Marijuana remains illegal under federal law, where it's still classified as a controlled substance. This difference between Nevada and federal laws can lead to challenges in knowing how and where the different laws apply. Consult with legal advisers to be sure you fully understand how federal and state laws may affect you. Below is some general information about the possible federal implications of marijuana use.
Student financial aid
Your eligibility for
federal financial aid could be suspended for marijuana charges. Federal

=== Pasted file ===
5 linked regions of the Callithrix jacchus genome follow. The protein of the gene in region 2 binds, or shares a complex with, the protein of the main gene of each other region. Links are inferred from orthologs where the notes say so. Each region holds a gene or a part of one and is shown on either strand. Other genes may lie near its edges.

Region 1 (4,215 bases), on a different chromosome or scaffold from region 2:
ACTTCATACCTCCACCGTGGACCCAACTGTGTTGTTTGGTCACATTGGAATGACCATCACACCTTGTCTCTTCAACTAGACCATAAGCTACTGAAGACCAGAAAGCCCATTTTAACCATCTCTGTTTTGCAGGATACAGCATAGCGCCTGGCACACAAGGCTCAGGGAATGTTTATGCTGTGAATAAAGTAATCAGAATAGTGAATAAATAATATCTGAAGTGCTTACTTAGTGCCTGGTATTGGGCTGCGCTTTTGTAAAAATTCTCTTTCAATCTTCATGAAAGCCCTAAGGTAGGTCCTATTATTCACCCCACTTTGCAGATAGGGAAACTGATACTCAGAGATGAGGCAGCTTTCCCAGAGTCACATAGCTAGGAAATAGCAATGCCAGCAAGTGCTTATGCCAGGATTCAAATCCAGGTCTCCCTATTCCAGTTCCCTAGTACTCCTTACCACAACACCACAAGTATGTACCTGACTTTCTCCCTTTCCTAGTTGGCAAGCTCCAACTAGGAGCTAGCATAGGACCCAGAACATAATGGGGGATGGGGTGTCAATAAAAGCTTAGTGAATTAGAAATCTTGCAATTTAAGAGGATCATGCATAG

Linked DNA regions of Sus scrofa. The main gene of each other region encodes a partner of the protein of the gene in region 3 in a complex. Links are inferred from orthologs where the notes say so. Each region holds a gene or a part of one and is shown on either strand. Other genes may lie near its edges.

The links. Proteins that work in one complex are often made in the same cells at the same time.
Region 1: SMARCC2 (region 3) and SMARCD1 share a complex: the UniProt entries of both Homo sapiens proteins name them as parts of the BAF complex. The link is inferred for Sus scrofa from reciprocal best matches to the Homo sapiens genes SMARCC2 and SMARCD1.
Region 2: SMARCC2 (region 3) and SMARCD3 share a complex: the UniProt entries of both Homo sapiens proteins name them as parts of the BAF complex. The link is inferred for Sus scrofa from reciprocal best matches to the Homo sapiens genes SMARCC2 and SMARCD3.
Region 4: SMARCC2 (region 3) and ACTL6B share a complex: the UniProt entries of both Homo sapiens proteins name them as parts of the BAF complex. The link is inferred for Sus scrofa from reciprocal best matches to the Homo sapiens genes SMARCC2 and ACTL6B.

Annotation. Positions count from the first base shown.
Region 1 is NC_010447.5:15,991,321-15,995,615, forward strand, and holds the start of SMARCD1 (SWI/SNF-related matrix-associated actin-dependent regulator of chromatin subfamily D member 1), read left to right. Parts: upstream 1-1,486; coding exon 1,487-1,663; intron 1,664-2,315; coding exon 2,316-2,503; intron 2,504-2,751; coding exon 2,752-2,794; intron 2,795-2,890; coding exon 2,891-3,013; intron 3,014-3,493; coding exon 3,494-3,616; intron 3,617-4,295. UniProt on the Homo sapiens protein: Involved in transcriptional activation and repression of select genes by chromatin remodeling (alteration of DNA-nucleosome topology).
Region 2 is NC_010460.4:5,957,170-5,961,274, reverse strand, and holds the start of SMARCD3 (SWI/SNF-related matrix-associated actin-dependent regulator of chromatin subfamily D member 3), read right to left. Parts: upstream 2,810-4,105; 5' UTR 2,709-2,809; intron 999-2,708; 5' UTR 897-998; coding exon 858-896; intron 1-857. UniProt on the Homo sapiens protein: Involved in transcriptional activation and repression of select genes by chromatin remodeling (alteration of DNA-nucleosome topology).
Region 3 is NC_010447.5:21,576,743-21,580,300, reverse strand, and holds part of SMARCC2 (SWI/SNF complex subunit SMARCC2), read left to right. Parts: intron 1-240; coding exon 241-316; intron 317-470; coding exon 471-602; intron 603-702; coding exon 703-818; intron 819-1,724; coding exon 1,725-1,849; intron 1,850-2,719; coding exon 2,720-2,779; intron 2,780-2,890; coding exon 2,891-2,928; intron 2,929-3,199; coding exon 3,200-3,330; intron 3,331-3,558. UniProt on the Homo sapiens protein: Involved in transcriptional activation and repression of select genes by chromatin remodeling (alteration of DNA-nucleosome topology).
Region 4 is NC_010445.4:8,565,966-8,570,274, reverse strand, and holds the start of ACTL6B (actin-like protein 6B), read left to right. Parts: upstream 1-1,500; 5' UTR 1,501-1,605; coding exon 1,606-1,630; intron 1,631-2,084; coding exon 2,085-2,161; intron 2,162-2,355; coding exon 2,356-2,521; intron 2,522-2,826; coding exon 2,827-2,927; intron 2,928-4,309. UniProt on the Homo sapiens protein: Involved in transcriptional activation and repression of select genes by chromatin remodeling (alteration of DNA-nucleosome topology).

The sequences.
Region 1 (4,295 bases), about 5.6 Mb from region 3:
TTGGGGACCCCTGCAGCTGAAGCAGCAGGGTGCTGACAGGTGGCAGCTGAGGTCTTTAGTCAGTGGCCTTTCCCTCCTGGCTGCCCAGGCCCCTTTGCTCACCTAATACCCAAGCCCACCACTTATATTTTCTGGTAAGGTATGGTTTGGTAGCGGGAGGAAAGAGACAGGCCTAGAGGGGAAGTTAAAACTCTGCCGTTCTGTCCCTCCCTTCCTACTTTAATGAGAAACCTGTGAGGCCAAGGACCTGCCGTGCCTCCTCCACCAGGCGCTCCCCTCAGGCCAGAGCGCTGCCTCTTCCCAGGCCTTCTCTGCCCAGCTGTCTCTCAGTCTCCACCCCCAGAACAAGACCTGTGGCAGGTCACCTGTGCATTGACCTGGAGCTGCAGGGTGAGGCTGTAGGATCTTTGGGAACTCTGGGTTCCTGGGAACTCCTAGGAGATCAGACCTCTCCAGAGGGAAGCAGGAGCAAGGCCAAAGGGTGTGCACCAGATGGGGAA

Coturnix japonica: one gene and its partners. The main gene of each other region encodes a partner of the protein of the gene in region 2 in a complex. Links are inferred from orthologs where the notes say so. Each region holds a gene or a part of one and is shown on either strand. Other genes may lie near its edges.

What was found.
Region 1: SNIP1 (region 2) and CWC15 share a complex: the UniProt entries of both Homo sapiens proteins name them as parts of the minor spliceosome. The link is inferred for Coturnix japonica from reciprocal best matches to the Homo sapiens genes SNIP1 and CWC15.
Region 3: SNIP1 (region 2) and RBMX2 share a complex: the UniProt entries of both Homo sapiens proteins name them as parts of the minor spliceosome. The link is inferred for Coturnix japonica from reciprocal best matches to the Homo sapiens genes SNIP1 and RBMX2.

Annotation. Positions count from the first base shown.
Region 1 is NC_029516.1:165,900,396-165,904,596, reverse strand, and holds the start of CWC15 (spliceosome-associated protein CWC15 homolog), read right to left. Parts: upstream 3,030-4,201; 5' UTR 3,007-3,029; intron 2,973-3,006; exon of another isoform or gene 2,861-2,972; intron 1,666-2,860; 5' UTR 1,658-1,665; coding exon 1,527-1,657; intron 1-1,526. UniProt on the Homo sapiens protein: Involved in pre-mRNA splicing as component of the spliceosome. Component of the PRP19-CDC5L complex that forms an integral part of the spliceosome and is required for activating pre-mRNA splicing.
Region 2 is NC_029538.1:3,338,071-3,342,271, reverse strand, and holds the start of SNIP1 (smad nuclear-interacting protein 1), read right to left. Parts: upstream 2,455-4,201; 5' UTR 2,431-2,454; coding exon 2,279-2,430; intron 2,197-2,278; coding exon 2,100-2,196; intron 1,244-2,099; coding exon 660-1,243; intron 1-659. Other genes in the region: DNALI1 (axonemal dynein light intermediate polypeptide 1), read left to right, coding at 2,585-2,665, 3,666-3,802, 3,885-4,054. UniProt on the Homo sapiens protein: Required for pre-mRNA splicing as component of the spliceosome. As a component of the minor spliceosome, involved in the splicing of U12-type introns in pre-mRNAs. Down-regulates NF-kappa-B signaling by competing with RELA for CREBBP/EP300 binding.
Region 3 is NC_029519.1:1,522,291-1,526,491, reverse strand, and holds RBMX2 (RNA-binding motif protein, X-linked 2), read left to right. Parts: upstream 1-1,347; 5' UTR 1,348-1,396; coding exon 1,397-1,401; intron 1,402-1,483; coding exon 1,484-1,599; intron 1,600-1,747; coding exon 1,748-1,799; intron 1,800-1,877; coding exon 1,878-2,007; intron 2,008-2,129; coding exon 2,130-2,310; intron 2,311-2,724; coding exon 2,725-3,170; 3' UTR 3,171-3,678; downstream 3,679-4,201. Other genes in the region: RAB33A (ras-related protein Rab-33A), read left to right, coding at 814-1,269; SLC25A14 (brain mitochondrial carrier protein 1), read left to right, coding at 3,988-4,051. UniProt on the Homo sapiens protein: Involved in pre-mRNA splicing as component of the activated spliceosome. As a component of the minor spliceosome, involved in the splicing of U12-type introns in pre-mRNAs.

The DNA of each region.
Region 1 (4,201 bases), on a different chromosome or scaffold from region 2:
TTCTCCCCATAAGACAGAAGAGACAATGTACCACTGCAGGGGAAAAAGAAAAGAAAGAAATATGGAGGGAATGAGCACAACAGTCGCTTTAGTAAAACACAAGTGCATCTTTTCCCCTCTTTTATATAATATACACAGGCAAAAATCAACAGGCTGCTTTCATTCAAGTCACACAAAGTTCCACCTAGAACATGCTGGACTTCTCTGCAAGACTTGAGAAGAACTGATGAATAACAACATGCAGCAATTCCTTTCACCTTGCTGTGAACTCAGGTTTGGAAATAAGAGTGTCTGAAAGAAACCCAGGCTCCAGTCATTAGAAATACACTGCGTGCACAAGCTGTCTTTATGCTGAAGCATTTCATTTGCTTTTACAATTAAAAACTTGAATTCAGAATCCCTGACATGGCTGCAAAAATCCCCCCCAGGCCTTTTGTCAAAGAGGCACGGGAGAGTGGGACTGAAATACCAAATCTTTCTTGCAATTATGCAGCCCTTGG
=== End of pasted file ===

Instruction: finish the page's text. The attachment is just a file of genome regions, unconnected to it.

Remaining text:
financial aid includes Perkins Loans, Pell Grants, Supplemental Education
Opportunity Grants, PLUS Loans, and Work-Study Programs. For more information,
484 subsection R of the Higher
Education Act of 1998.
If you live in federally subsidized housing, marijuana charges may jeopardize your federal housing benefit. For more information, contact the Nevada Housing Division.
If you purchase a firearm and complete federal Form 4473, the form asks about unlawful marijuana use. Since marijuana is still illegal federally, marijuana users may be rejected from purchasing a firearm.
Marijuana is still illegal on federal land, including national parks and military bases.
Federally funded property
Places that receive a significant amount of federal funding must adhere to the federal Drug-Free Workplaces Act of 1988.